St. Onge added that her diabetes does not substantially impact her daily life so long as her condition is well-managed, but she needs her device to track blood sugar levels.
“When I first got it, it was weird, because I didn’t want to burden people with that news,” she said. “But now, I’m a lot more comfortable with it and I don’t mind telling people.”
Sophomore Nicole Melnyk – who experiences fibromyalgia and connective tissue disorder, both of which cause chronic joint pain – said her DSS accommodations allow her to miss class without repercussions and take exams in a private room with extended time.
She said DSS currently relies on students to tell staff members what classroom accommodations are best for them, but staff should take a more active role in helping students determine what accommodations they need.
“For students with disabilities, the difficulty and stress of dealing with college while managing our illnesses is so much already, it would be very beneficial for the school to take some of this work off of our hands,” Melnyk said in an email.
Balancing health and social life
Sophomore Saramarie Puzzanghera, who experiences chronic migraines and a connective tissue disorder, said she is an executive board member in student organizations like the Engineers’ Council. But she said committing to student organizations can be difficult because meetings are usually held late at night, and she needs a sufficient amount of sleep to function during the day.
“It’s hard enough if you’re healthy, but if you’re not, that’s not an easy thing to do,” she said.
Sophomore Callie Ingwerson said she experiences hypermobility – weak ligament connections that cause chronic pain – and eosinophilic esophagitis, which causes recurrent allergic reactions.
Ingwerson said she spends a “significant” amount of time cooking her own food to avoid allergens at local restaurants and going to the gym to combat her muscle weakness. She said that while the tasks take time away from studying and participating in student organizations, addressing her self-care needs helps her maintain a social life.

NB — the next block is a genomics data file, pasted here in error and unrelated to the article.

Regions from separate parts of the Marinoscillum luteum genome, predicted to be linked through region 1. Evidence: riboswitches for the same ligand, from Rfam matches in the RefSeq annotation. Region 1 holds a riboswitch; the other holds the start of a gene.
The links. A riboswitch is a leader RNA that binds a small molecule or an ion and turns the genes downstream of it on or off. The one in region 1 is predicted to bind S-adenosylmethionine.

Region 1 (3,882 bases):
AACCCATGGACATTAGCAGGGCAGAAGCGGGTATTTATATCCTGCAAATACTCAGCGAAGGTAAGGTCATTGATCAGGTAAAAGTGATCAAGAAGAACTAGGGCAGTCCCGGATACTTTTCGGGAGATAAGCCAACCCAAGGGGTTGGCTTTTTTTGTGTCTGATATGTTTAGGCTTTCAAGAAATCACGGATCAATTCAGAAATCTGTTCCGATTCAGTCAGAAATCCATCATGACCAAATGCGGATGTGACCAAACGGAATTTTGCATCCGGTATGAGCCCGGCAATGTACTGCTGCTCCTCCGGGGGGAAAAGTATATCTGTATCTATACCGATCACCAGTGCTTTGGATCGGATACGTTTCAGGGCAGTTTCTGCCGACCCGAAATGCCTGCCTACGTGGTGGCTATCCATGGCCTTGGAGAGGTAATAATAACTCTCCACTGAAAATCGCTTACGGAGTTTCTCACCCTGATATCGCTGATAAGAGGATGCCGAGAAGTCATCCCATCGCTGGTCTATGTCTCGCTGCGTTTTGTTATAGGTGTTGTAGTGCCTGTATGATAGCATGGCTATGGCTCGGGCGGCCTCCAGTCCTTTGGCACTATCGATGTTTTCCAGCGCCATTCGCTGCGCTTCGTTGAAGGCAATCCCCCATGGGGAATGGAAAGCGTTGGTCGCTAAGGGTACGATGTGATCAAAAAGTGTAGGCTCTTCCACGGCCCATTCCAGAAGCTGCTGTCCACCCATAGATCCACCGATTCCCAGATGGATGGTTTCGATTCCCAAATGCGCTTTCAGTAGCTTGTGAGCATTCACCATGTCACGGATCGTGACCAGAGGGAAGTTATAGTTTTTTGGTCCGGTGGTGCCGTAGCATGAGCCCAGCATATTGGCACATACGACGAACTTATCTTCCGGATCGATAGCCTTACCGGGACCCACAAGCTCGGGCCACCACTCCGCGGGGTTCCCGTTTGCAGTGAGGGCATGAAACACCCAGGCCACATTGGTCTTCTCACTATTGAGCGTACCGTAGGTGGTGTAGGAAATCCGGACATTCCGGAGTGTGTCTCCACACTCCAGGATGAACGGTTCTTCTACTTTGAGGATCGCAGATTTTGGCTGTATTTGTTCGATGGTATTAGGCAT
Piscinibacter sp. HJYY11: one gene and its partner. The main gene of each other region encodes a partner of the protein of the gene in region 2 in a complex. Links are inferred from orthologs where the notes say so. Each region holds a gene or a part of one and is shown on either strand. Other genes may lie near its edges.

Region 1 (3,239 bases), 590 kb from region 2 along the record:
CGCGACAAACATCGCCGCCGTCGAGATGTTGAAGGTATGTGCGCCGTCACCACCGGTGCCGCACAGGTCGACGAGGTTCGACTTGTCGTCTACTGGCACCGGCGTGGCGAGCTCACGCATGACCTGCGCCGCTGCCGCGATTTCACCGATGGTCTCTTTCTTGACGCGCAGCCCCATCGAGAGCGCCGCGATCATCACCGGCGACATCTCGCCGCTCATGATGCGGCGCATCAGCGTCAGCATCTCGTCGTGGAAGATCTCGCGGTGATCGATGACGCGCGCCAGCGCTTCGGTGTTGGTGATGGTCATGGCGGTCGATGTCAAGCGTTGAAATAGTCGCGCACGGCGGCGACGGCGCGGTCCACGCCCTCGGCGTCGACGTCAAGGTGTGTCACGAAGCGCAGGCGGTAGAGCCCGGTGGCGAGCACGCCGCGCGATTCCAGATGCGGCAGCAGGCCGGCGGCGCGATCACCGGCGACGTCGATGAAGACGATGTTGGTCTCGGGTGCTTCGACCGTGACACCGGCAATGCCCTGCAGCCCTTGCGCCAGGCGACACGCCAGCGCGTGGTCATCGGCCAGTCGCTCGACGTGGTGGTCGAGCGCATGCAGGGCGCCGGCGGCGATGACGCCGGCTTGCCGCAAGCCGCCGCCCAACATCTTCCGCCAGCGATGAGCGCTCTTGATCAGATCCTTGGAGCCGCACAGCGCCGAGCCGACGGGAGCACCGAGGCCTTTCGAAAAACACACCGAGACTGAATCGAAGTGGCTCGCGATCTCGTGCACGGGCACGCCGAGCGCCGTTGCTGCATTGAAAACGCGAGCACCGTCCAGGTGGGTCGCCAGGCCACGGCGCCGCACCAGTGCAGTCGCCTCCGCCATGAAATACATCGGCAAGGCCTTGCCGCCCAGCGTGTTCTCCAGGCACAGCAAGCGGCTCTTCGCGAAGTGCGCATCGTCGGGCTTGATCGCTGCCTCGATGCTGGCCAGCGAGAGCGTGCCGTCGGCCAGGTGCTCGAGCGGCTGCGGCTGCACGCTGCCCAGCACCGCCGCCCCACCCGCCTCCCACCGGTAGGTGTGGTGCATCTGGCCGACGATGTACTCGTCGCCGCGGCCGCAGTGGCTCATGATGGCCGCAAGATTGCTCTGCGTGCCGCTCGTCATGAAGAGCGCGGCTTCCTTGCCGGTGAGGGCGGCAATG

“Last year there were a lot of times where I chose to stay in for the night rather than risk hurting my back or getting sick,” Ingwerson said in an email. “I opted out of extracurriculars because I knew I needed more time to rest.”
Junior Mackenzie Flynn, who experiences rheumatoid arthritis, fibromyalgia and undifferentiated connective tissue disease – which causes the immune system to mistakenly attack body tissues – said her illnesses sometimes keep her from going out with friends.
“Sometimes I don’t have the energy to go out or I’m dealing with a flare up regarding my illness and it’s just not in my best interest to go out because then I’ll pay for it the next day,” Flynn said.
She added that student organizations like RARE GW – a community support group for students with rare diseases in which Flynn serves as the co-policy director – and the Disabled Students Collective provide students opportunities to discuss their challenges with other students who experience some form of chronic illness.
“Finding a social group on campus that you can connect with and that understands everything that you’re going through has been so pivotal in my college experience,” Flynn said.
Lia DeGroot and Paige Morse contributed reporting.